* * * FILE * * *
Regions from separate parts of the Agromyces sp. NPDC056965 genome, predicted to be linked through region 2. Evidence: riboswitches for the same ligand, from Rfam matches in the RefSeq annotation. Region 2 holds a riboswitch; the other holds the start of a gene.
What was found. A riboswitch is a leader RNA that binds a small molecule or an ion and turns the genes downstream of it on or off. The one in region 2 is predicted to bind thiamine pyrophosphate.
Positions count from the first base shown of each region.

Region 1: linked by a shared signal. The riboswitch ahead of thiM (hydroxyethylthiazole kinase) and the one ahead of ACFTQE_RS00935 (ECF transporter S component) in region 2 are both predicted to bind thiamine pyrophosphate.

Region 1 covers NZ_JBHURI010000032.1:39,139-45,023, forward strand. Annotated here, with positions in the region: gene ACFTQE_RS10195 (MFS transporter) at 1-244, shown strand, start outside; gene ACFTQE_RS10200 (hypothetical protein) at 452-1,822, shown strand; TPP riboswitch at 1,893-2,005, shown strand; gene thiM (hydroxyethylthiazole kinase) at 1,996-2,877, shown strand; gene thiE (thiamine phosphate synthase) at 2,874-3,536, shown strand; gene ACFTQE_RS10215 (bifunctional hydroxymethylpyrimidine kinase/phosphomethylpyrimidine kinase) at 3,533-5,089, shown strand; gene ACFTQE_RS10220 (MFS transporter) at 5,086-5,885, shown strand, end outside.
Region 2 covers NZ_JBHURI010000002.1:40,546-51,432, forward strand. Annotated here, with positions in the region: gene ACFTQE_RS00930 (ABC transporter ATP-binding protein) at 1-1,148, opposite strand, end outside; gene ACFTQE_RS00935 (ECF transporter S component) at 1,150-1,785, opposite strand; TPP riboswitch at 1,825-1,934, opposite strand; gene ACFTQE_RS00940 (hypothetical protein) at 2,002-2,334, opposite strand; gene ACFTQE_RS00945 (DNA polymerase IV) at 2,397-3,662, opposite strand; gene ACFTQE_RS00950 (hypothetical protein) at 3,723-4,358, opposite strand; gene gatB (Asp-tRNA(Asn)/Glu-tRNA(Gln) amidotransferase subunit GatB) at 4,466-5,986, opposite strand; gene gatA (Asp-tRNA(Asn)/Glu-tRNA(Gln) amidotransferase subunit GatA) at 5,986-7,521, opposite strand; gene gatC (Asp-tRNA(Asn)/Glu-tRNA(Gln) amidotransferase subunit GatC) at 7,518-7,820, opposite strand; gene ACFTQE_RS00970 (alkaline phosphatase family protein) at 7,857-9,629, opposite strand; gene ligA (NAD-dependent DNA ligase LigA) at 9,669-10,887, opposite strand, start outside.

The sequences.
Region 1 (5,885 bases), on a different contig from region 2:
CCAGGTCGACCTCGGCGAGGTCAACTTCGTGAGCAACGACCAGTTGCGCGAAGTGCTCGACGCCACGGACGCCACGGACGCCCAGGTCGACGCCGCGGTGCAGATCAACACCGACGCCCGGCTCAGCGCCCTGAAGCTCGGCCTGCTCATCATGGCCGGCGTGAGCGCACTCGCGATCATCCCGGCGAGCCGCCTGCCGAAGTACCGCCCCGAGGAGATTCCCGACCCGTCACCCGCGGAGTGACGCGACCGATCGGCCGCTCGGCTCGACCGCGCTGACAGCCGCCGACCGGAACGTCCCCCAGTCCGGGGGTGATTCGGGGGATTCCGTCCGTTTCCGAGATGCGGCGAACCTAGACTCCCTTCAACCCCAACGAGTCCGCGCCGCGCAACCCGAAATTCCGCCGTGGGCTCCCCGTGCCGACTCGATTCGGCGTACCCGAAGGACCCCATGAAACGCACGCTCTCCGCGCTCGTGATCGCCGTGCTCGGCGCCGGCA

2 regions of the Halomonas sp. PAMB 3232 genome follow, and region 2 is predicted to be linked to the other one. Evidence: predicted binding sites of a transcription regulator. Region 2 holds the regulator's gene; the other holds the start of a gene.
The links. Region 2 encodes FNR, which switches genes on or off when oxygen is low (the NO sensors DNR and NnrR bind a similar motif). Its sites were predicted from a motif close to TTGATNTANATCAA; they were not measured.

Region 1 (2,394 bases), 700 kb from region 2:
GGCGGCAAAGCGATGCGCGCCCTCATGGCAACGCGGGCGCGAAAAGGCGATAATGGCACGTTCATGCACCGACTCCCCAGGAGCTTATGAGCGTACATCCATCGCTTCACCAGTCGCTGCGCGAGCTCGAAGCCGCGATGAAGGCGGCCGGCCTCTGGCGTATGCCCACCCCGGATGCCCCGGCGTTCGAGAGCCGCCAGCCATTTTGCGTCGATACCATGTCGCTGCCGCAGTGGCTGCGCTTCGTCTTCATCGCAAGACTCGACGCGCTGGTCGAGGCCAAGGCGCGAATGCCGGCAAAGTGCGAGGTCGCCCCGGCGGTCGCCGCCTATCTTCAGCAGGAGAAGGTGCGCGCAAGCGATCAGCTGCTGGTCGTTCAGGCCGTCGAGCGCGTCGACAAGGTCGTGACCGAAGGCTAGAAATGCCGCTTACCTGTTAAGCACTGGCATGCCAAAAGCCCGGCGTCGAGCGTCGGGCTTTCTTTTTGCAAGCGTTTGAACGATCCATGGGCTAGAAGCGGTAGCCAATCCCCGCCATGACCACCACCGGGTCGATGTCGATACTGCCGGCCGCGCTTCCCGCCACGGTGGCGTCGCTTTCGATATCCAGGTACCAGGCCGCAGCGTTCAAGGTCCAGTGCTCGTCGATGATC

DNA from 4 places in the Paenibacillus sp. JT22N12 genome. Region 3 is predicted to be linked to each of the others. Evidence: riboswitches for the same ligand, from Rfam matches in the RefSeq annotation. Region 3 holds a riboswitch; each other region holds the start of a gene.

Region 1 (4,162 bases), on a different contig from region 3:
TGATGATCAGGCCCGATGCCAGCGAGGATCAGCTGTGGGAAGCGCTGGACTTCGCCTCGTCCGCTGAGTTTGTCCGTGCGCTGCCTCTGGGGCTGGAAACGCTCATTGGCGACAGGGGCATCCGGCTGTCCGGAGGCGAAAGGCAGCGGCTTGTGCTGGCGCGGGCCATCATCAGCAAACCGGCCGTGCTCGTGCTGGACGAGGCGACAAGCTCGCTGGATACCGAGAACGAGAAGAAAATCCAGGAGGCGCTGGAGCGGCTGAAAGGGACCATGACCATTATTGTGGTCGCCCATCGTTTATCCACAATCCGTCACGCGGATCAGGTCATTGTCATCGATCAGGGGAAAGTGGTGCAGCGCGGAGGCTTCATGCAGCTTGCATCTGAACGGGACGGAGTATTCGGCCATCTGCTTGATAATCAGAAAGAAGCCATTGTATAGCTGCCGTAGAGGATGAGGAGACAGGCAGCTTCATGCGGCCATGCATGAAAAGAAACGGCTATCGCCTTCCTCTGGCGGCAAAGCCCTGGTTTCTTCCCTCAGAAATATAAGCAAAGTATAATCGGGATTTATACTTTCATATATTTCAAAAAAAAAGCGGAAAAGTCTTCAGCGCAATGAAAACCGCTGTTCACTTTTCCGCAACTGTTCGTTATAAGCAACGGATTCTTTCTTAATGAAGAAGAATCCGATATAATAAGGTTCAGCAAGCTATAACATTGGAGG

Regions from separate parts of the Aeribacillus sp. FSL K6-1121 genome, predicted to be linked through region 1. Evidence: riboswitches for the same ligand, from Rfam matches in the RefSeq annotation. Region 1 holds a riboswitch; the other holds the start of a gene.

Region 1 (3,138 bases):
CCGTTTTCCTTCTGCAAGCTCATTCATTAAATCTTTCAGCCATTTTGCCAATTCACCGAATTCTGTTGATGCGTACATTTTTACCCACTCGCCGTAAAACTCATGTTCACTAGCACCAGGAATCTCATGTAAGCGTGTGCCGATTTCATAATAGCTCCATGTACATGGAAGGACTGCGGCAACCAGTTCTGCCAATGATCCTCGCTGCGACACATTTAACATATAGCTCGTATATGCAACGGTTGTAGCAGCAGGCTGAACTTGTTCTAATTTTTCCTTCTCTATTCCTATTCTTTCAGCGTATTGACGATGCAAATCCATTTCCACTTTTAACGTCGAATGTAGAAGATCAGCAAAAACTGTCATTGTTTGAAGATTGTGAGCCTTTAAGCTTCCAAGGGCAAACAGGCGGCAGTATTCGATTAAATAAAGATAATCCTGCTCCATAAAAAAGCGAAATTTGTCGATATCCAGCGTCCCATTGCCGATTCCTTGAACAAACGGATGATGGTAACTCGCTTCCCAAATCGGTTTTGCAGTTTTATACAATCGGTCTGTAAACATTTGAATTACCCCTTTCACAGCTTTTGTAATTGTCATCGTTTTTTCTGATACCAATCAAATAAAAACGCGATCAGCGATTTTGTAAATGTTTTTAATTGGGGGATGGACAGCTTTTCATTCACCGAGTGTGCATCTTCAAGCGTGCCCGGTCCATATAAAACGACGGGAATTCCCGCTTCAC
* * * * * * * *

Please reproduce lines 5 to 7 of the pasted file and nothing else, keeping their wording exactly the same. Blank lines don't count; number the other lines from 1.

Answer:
Region 1 covers NZ_JBHURI010000032.1:39,139-45,023, forward strand. Annotated here, with positions in the region: gene ACFTQE_RS10195 (MFS transporter) at 1-244, shown strand, start outside; gene ACFTQE_RS10200 (hypothetical protein) at 452-1,822, shown strand; TPP riboswitch at 1,893-2,005, shown strand; gene thiM (hydroxyethylthiazole kinase) at 1,996-2,877, shown strand; gene thiE (thiamine phosphate synthase) at 2,874-3,536, shown strand; gene ACFTQE_RS10215 (bifunctional hydroxymethylpyrimidine kinase/phosphomethylpyrimidine kinase) at 3,533-5,089, shown strand; gene ACFTQE_RS10220 (MFS transporter) at 5,086-5,885, shown strand, end outside.
Region 2 covers NZ_JBHURI010000002.1:40,546-51,432, forward strand. Annotated here, with positions in the region: gene ACFTQE_RS00930 (ABC transporter ATP-binding protein) at 1-1,148, opposite strand, end outside; gene ACFTQE_RS00935 (ECF transporter S component) at 1,150-1,785, opposite strand; TPP riboswitch at 1,825-1,934, opposite strand; gene ACFTQE_RS00940 (hypothetical protein) at 2,002-2,334, opposite strand; gene ACFTQE_RS00945 (DNA polymerase IV) at 2,397-3,662, opposite strand; gene ACFTQE_RS00950 (hypothetical protein) at 3,723-4,358, opposite strand; gene gatB (Asp-tRNA(Asn)/Glu-tRNA(Gln) amidotransferase subunit GatB) at 4,466-5,986, opposite strand; gene gatA (Asp-tRNA(Asn)/Glu-tRNA(Gln) amidotransferase subunit GatA) at 5,986-7,521, opposite strand; gene gatC (Asp-tRNA(Asn)/Glu-tRNA(Gln) amidotransferase subunit GatC) at 7,518-7,820, opposite strand; gene ACFTQE_RS00970 (alkaline phosphatase family protein) at 7,857-9,629, opposite strand; gene ligA (NAD-dependent DNA ligase LigA) at 9,669-10,887, opposite strand, start outside.

The sequences.